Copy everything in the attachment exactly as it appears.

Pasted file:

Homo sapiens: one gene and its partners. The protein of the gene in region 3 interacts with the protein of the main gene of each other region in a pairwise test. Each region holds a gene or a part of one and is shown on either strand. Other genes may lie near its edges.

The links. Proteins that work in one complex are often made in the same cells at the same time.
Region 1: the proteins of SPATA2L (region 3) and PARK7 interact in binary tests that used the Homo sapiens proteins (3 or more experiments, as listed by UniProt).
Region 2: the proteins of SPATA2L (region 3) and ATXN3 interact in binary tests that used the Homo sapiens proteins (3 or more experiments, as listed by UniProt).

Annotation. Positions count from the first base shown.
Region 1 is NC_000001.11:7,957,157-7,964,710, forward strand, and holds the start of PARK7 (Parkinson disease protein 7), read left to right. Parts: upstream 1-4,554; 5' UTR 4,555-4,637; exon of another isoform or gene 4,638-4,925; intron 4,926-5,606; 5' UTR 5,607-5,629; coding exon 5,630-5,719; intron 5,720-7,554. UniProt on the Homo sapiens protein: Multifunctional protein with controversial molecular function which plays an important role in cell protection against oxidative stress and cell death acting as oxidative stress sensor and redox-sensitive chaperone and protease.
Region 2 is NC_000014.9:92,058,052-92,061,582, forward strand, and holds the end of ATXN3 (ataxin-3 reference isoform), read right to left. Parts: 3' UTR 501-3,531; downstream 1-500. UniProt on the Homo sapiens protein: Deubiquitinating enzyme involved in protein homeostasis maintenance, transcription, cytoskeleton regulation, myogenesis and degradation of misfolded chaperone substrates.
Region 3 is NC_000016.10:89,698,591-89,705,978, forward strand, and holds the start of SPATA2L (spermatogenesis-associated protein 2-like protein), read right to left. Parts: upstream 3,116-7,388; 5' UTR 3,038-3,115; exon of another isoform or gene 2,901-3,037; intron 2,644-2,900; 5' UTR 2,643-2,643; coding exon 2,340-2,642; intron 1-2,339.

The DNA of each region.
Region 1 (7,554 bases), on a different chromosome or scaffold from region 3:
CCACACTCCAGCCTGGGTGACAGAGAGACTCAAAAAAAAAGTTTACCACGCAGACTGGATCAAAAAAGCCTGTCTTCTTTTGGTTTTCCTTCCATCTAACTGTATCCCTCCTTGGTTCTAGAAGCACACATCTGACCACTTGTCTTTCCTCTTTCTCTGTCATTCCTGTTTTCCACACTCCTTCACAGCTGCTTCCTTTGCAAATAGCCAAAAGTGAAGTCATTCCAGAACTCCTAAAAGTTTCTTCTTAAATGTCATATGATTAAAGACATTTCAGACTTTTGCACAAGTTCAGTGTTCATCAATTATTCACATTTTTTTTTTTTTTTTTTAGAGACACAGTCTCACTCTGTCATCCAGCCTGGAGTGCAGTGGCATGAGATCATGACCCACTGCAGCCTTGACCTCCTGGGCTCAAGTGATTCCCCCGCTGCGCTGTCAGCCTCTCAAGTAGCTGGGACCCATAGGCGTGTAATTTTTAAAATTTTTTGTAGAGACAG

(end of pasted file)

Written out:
Homo sapiens: one gene and its partners. The protein of the gene in region 3 interacts with the protein of the main gene of each other region in a pairwise test. Each region holds a gene or a part of one and is shown on either strand. Other genes may lie near its edges.

The links. Proteins that work in one complex are often made in the same cells at the same time.
Region 1: the proteins of SPATA2L (region 3) and PARK7 interact in binary tests that used the Homo sapiens proteins (3 or more experiments, as listed by UniProt).
Region 2: the proteins of SPATA2L (region 3) and ATXN3 interact in binary tests that used the Homo sapiens proteins (3 or more experiments, as listed by UniProt).

Annotation. Positions count from the first base shown.
Region 1 is NC_000001.11:7,957,157-7,964,710, forward strand, and holds the start of PARK7 (Parkinson disease protein 7), read left to right. Parts: upstream 1-4,554; 5' UTR 4,555-4,637; exon of another isoform or gene 4,638-4,925; intron 4,926-5,606; 5' UTR 5,607-5,629; coding exon 5,630-5,719; intron 5,720-7,554. UniProt on the Homo sapiens protein: Multifunctional protein with controversial molecular function which plays an important role in cell protection against oxidative stress and cell death acting as oxidative stress sensor and redox-sensitive chaperone and protease.
Region 2 is NC_000014.9:92,058,052-92,061,582, forward strand, and holds the end of ATXN3 (ataxin-3 reference isoform), read right to left. Parts: 3' UTR 501-3,531; downstream 1-500. UniProt on the Homo sapiens protein: Deubiquitinating enzyme involved in protein homeostasis maintenance, transcription, cytoskeleton regulation, myogenesis and degradation of misfolded chaperone substrates.
Region 3 is NC_000016.10:89,698,591-89,705,978, forward strand, and holds the start of SPATA2L (spermatogenesis-associated protein 2-like protein), read right to left. Parts: upstream 3,116-7,388; 5' UTR 3,038-3,115; exon of another isoform or gene 2,901-3,037; intron 2,644-2,900; 5' UTR 2,643-2,643; coding exon 2,340-2,642; intron 1-2,339.

The DNA of each region.
Region 1 (7,554 bases), on a different chromosome or scaffold from region 3:
CCACACTCCAGCCTGGGTGACAGAGAGACTCAAAAAAAAAGTTTACCACGCAGACTGGATCAAAAAAGCCTGTCTTCTTTTGGTTTTCCTTCCATCTAACTGTATCCCTCCTTGGTTCTAGAAGCACACATCTGACCACTTGTCTTTCCTCTTTCTCTGTCATTCCTGTTTTCCACACTCCTTCACAGCTGCTTCCTTTGCAAATAGCCAAAAGTGAAGTCATTCCAGAACTCCTAAAAGTTTCTTCTTAAATGTCATATGATTAAAGACATTTCAGACTTTTGCACAAGTTCAGTGTTCATCAATTATTCACATTTTTTTTTTTTTTTTTTAGAGACACAGTCTCACTCTGTCATCCAGCCTGGAGTGCAGTGGCATGAGATCATGACCCACTGCAGCCTTGACCTCCTGGGCTCAAGTGATTCCCCCGCTGCGCTGTCAGCCTCTCAAGTAGCTGGGACCCATAGGCGTGTAATTTTTAAAATTTTTTGTAGAGACAG